damn hippies. (i kid, i kid, you guys know how much i love damn hippies. if you’d prefer to you could read it like “day-um!! hippies!”)

and lastly let me leave you with this happy, carefree photo of the tossed bouquet.

get your own copy from amazon

(FYI i’m an amazon affiliate, but also a person who thinks you should own interesting books)


graphic,regular feature

today’s bookpile book comes from the incredible collection of ms peta pledger. i couldn’t believe this book when i saw it its just so wholesome and sweet! its a lutheran-based ‘life education’ book. so if you’re still wondering where you came from or why you’re having these strange new feelings, read on! firstly, you should be a natty teen – i’m pretty sure if these preppy kids stripped down they’d be strategically covered by fig leaves.


wonderfully made, by ruth s hummel & w.j. fields
published by concordia publishing house, 1967
purchase a copy from amazon


recipe: take one man (preferably in a suit, shade of lime green not important) and one lady (must have petite waist and be partially transparent when standing by her man).


love brought you to life! also: ovaries. aren’t they neat and tidy looking? i hope mine have a groovy lettered sign like that.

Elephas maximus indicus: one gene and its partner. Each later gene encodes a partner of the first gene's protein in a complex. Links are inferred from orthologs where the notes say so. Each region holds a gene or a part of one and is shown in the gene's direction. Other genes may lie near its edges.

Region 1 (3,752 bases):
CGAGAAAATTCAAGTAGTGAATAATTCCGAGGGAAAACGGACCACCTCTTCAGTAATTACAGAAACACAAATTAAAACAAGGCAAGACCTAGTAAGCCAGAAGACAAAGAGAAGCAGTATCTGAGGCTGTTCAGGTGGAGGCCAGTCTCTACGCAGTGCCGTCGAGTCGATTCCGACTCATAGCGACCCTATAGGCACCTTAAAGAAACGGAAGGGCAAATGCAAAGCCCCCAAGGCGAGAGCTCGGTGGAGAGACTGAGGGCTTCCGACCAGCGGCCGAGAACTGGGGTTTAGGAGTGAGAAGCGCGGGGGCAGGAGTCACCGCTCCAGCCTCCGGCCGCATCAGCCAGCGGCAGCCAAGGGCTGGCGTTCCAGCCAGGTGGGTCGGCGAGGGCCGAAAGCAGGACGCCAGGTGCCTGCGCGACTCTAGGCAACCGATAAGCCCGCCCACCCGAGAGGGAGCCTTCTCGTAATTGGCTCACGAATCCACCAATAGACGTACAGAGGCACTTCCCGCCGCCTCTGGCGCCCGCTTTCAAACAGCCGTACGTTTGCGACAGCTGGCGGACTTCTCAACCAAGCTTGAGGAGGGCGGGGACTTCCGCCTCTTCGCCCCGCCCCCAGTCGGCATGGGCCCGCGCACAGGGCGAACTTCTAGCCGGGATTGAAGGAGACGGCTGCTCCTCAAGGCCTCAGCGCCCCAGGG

this is where a baby lives. please note more fabulous typography. type like that makes the miracle of birth way better.


as a parent, i must point out that kids don’t produce giant purple, fun, lettering. its mostly shouting which is undetected by the eye, but doubly detected by your rapidly diminishing sense of hearing.


i’m captioning this illustration ‘valley of the doll: the joy of being a mother (or just the joy of those awesome sedatives everyone took in the 60s)’


i have a feeling this poor teen has been put in a coma by that wallpaper. so many roses! as you can see he tried to cover it a bit, but the pennants! they do nothing!


just one more bit of fabulous typography! can you imagine how this book would go down with the ‘youth’ today? i think their irony-meters would fall off!